We woke up Christmas morning, opened presents, ate breakfast, and headed off down the beach towards West Bay.


Santa visited Roatan!

A Christmas "Sandman" (rather than snowman!)

A Christmas “Sandman” (rather than snowman!)

The most western end of West Bay is where the barrier reef is closest to shore. It’s only about 30m out and it’s shallow the whole way. We spent a few hours in and out of the water. Calais did great! It was here that she really came into her own with her snorkelling. She liked seeing all the fishies, and she got quite confident in the water.

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Kacela was a different story! She was worried the fish were going to bite her toe!! She went out with Grandpa to where there was a large school of fish, and when I looked over at her she had her feet up around Grandpa’s neck. Hopefully once she gets a little bit older her irrational fear will abate a bit and she’ll get to enjoy snorkelling with the rest of us! For now she was happy building sand castles and playing in the shallow water.

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Randy’s parents headed back home on Boxing Day (De 26), and we spend the day kayaking and enjoying the beach. The girls really enjoyed kayaking. Kacela liked being so close to the water without actually having to go near the fish!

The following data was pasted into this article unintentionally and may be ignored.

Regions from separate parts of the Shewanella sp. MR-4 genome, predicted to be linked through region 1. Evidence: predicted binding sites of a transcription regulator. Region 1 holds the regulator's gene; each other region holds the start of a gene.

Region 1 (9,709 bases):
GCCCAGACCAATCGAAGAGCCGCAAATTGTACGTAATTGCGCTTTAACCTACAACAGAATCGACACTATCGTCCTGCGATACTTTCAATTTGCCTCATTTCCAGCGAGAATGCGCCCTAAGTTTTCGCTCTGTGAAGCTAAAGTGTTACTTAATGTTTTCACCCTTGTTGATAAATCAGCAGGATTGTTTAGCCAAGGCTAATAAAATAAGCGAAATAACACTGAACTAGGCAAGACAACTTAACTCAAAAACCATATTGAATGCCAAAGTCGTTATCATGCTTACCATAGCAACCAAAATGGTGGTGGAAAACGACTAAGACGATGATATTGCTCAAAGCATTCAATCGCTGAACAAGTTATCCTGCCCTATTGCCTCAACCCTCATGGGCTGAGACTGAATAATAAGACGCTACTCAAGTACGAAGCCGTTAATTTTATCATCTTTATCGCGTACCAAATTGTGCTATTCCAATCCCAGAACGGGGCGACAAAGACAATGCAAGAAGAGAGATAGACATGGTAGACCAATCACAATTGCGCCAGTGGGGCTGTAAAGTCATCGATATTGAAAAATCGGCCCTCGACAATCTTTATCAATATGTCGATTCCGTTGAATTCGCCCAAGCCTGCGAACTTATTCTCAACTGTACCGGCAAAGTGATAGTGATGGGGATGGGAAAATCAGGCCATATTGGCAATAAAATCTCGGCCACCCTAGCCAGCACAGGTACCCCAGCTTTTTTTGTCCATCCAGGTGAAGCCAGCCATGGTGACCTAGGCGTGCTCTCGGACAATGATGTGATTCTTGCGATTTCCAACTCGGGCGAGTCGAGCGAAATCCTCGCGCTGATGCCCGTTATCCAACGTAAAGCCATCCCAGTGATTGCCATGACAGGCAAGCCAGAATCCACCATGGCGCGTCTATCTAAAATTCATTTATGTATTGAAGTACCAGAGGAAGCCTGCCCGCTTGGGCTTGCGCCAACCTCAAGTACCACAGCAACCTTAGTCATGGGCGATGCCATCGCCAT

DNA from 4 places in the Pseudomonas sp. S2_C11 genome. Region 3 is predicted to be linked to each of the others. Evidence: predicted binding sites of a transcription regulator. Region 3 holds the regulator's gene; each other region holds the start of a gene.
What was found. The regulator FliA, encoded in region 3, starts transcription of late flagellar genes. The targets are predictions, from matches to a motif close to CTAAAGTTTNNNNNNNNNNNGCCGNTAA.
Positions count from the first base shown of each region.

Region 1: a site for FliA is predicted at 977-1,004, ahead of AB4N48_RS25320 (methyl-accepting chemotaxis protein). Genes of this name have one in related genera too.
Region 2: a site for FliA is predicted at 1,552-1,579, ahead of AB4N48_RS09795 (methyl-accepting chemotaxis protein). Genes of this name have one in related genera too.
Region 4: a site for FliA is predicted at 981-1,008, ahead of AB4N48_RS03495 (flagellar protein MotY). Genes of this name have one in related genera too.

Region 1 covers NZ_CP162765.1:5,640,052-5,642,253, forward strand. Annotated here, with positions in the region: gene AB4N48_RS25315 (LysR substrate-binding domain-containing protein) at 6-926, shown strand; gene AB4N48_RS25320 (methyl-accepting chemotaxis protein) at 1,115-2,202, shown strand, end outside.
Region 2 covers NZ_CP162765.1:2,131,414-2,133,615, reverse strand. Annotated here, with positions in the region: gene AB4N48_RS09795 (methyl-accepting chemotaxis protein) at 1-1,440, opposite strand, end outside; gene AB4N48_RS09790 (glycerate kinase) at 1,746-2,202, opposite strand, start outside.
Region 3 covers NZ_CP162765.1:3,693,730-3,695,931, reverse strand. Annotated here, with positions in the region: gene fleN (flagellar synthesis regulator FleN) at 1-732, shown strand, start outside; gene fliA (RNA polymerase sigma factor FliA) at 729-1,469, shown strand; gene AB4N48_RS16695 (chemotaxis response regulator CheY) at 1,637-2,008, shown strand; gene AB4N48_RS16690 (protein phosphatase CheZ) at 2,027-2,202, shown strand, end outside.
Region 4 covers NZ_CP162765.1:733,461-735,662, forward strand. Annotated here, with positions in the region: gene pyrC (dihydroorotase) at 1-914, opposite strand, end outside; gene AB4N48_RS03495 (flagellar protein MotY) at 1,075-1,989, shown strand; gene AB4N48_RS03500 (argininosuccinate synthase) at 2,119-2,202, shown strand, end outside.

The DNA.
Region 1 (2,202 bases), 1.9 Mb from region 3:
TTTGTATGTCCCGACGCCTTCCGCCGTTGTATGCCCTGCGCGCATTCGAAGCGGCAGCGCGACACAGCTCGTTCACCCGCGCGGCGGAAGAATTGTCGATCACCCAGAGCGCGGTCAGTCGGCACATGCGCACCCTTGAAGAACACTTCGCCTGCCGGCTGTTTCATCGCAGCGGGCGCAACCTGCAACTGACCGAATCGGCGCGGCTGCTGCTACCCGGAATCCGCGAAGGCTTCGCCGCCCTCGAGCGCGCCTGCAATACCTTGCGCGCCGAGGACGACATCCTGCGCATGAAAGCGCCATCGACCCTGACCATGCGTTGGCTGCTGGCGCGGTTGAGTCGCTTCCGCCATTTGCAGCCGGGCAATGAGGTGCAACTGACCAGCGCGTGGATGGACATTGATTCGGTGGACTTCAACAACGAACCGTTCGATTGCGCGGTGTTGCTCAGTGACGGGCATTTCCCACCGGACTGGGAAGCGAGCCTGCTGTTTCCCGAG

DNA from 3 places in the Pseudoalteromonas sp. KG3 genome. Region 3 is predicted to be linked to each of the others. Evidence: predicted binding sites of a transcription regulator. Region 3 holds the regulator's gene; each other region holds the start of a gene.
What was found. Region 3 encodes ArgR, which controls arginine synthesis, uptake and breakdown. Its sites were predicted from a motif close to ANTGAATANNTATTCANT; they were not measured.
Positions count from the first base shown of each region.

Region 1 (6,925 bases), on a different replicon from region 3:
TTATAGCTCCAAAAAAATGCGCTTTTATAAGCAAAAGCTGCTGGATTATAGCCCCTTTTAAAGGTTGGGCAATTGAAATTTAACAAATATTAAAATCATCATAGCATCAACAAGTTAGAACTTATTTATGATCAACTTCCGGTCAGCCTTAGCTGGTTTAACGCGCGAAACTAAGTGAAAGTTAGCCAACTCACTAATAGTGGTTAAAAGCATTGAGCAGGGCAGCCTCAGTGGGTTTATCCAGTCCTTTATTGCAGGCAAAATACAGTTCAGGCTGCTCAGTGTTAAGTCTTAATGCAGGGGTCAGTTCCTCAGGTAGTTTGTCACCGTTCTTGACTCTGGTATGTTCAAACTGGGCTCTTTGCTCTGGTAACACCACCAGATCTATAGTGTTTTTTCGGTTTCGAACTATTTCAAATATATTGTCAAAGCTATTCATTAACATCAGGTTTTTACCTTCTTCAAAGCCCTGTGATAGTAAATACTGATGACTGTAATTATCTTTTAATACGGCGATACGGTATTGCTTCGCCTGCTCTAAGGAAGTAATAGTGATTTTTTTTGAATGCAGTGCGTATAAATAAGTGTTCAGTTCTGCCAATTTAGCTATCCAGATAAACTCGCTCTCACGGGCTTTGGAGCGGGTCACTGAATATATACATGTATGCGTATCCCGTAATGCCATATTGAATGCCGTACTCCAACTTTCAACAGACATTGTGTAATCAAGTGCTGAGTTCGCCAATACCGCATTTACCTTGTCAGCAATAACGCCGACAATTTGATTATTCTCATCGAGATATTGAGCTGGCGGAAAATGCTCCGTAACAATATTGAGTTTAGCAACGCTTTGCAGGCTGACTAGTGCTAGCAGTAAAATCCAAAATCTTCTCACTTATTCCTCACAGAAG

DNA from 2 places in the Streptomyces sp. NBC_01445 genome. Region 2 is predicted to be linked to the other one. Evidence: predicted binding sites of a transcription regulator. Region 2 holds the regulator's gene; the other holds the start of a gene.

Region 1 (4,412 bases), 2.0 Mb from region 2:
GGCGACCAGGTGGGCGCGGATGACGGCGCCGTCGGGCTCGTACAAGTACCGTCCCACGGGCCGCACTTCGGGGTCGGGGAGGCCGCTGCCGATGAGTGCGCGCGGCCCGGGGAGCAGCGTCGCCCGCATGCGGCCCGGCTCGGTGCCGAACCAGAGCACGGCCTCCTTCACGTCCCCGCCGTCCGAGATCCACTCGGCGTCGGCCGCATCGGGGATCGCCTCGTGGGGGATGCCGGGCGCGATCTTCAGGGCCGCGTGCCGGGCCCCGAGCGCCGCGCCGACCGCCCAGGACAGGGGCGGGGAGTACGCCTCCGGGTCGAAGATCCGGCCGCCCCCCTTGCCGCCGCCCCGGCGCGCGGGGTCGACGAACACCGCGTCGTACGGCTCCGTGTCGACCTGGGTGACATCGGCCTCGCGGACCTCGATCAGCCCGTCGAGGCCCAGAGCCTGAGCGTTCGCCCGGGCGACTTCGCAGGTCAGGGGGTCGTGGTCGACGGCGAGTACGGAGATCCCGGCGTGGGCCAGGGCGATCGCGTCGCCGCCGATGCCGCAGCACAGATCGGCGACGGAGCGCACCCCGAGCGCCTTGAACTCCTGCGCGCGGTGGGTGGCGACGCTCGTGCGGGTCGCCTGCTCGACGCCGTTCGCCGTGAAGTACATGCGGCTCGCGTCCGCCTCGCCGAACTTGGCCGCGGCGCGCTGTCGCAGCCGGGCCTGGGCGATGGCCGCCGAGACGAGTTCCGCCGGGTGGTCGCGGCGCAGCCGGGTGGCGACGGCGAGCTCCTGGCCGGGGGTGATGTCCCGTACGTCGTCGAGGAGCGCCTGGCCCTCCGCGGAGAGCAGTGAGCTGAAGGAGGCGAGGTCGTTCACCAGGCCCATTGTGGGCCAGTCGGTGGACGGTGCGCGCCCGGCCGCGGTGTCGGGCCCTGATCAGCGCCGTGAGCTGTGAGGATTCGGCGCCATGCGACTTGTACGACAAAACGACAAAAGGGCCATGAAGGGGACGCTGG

On our last evening in Roatan we ventured into West End for dinner. It’s the night-life hub of the island. There’s a number of souvenir shops, a few restaurants and hotels, and a couple of shops and street-side stalls selling food and produce.


Wandering the street (there’s only one) in the evening was a lively adventure, and a good place to mix with both tourists and locals. We ran into our local dive master one evening while out for a stroll, leading me to believe (hope) that it at least is kind of a local thing to do too.

Once we finished dinner we had to figure out a way to get back to our house. During the day the water taxis roam back and forth frequently between West Bay and West End. Once the sun sets however, they’re much more difficult to come by! Our options were to wait for a water taxi, find a cab amongst the traffic jam on the road, or call Javier, our trusty driver…who would also have to fight with the traffic jam! We decided to wait for a water taxi and had a pleasant evening boat ride with another Canadian couple. At $3US per person the price is a bit steep, but we usually managed to negotiate no charge for the kids. And of course the girls loved the experience of riding in a boat every time!

Our impression of Roatan